X. (36) This, then, may be enough to say about the divine voice. But a person may very reasonably raise the question on what account it happened, when there were so vast a number of myriads of men collected into one place that Moses chose to deliver each of the ten commandments in such a form as if they had been addressed not to many persons but to one, saying:–

Thou shalt not commit adultery.

Thou shalt not steal.

Thou shalt not Kill.{2}{#ex 20:13.}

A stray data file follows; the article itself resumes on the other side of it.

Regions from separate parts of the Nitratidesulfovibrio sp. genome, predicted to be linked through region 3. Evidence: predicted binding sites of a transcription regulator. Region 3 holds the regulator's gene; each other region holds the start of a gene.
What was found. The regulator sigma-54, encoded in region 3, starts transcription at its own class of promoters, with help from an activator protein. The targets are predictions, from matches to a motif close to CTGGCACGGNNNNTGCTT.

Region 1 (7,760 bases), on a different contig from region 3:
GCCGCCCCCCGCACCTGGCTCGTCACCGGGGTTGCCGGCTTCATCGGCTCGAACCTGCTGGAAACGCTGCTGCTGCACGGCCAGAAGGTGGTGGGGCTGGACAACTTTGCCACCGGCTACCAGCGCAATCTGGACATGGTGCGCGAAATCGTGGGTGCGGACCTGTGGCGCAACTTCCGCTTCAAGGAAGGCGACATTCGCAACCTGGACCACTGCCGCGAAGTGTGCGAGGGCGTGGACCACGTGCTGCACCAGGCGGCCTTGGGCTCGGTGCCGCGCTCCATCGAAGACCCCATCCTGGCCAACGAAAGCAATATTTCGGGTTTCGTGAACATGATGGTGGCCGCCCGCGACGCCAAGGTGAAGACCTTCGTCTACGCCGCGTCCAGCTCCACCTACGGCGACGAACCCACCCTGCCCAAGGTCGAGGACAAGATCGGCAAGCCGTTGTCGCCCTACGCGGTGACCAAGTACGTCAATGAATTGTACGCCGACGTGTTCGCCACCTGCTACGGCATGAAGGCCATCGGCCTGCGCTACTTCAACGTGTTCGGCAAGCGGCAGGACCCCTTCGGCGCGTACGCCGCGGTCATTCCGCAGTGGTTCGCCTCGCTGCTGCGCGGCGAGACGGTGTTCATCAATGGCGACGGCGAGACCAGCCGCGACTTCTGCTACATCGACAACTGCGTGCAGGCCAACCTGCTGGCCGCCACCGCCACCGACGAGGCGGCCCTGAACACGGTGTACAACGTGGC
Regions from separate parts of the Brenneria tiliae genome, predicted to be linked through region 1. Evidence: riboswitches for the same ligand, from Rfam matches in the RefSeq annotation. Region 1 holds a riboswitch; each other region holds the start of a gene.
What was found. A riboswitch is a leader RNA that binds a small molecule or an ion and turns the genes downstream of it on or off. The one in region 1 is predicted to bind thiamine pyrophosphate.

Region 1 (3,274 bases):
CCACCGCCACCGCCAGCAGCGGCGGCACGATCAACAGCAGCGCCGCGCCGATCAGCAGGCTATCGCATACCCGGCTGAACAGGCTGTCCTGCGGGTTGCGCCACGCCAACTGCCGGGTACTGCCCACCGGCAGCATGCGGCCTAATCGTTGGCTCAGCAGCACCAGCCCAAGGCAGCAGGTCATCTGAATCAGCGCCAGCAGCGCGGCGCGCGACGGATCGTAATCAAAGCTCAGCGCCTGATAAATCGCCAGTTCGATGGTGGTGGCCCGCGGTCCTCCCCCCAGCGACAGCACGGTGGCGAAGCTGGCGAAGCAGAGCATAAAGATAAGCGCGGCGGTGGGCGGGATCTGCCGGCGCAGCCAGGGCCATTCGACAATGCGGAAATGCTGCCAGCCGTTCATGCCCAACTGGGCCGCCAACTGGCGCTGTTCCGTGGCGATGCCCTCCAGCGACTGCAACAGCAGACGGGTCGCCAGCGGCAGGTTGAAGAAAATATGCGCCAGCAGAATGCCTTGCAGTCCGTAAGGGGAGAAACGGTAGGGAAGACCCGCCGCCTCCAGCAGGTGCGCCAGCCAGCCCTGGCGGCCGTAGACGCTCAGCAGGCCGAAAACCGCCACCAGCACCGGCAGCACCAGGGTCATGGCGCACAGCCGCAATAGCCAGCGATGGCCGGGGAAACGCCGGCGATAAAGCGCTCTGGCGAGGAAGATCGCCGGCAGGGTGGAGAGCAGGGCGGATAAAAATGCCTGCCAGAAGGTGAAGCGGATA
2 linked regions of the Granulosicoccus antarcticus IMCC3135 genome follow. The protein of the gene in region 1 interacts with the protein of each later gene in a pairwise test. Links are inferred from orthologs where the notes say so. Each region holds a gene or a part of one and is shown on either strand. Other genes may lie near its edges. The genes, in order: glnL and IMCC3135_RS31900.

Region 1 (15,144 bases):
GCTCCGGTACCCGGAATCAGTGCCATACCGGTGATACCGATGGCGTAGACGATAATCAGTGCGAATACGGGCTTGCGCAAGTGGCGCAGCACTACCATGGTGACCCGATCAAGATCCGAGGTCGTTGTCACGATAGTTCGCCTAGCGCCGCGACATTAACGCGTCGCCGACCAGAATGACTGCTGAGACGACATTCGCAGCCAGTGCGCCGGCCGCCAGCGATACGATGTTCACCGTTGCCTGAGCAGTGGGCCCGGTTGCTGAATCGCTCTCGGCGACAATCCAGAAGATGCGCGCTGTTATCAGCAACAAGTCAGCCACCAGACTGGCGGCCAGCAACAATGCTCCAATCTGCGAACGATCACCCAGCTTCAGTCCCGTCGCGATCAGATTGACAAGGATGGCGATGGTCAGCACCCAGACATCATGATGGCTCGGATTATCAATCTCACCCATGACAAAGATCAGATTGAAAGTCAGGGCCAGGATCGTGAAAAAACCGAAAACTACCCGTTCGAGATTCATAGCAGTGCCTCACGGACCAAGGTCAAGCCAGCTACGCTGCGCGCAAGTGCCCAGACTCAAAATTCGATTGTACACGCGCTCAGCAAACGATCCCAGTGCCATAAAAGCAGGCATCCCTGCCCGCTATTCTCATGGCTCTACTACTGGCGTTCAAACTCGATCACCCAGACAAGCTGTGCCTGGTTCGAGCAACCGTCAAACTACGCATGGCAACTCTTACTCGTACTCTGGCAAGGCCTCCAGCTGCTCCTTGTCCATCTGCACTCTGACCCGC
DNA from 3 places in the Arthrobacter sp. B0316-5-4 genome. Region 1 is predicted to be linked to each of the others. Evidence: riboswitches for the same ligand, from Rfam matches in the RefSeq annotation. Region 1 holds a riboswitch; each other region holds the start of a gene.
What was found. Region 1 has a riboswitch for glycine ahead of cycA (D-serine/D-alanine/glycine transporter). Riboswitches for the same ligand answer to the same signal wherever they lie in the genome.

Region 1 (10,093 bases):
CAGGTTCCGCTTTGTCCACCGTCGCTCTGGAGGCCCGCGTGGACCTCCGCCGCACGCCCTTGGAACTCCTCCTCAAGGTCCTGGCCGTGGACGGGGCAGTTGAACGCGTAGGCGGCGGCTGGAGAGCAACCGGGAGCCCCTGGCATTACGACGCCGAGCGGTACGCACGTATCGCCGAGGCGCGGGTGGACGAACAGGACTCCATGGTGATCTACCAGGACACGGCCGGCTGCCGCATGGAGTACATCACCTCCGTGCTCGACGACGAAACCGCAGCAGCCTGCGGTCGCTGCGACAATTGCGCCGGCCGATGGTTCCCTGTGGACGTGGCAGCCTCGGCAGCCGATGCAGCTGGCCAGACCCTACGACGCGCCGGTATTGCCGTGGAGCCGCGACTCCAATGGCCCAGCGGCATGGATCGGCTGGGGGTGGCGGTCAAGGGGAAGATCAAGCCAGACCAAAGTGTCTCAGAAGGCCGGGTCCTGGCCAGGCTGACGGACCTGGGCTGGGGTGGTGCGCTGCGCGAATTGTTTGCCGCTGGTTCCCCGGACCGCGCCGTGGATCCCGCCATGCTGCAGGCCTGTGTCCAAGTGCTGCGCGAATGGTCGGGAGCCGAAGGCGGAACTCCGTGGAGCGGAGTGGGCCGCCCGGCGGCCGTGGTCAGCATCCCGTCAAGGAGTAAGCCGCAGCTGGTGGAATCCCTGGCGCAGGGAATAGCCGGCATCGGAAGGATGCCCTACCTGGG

And giving the other commandments in the same form. (37) We must say, therefore that he is desirous here to teach that most excellent lesson to those who read the sacred scriptures, that each separate individual by himself when he is an observer of the law and obedient to God, is of equal estimation with a whole nation, be it ever so populous, or I might rather say, with all the nations upon earth. And if I were to think fit I might proceed further and say, with all the world; (38) because in another passage of the scriptures God, praising a certain just man, says, “I am thy God.”{3}{#ge 17:1.} But the same being was also the God of the world; so that all those who are subject to him are arranged according to the same classification, and, if they be equally pleasing to the supreme Governor of them all, they partake of an equal acceptance and honour. (39) And, secondly, we must say that any one addressing himself to an assembly in common as to a multitude is not bound to speak as if he were conversing with a single individual, but sometimes he commands or forbids a thing in a particular manner in such a way that whatever he commands does at once appear requisite to be done by every one who hears him, and does also seem to be commanded to the whole collective multitude together; for the man who receives an admonition as if addressed to himself personally is more inclined to obey it; but he who hears it as if it were only directed to him in common with others is, to a certain degree, rendered deaf to it, making the multitude a kind of veil and excuse for his obstinacy. (40) A third view of the question is, that no king or tyrant may ever despise an obscure private individual, from being full of insolence and haughty pride; but that such an one, coming as a pupil to the school of the sacred laws, may relax his eyebrows, unlearning his self-opinionativeness, and yielding rather to true reason. (41) For if the uncreated, and immortal, and everlasting God, who is in need of nothing and who is the maker of the universe, and the benefactor and King of kings, and God of gods, cannot endure to overlook even the meanest of human beings, but has thought even such worthy of being banqueted in sacred oracles and laws, as if he were about to give him a lovefeast, and to prepare for him alone a banquet for the refreshing and expanding of his soul instructed in the divine will and in the manner in which the great ceremonies ought to be performed, how can it be right for me, who am a mere mortal, to hold my head up high and to allow myself to be puffed up, behaving with insolence to my equals whose fortunes may, perhaps, not be equal to mine, but whose relationship to me is equal and complete, inasmuch as they are set down as the children of one mother, the common nature of all men? (42) I will, therefore, behave myself in an affable, and courteous, and conciliatory manner to all men, even if I should obtain the dominion over the whole earth and the whole sea, and especially to those who are in the greatest difficulties and of the least reputation, and who are destitute of all assistance from kindred of their own, to those who are orphaned of either or of both their parents, to women who have experienced widowhood, and to old men who have either never had any children at all, or who have lost at an early age those who have been born to them; (43) for, inasmuch as I myself am a man, I will not think it right to cherish a pompous and tragedian-like dignity of manner, but I will keep myself within my nature, not transgressing its boundaries, but accustoming my mind to bear human events with complacency and equanimity. Not only because of the unforeseen changes by which things of one character assume a different appearance, both in the case of those in prosperity and of those who are in adversity, but also because it is becoming, even if prosperity were to remain unaltered and unshaken that a man should not forget himself. For these reasons it appears to me to have been that God expressed his oracular commandments in the singular number, as if they were directed to a single individual.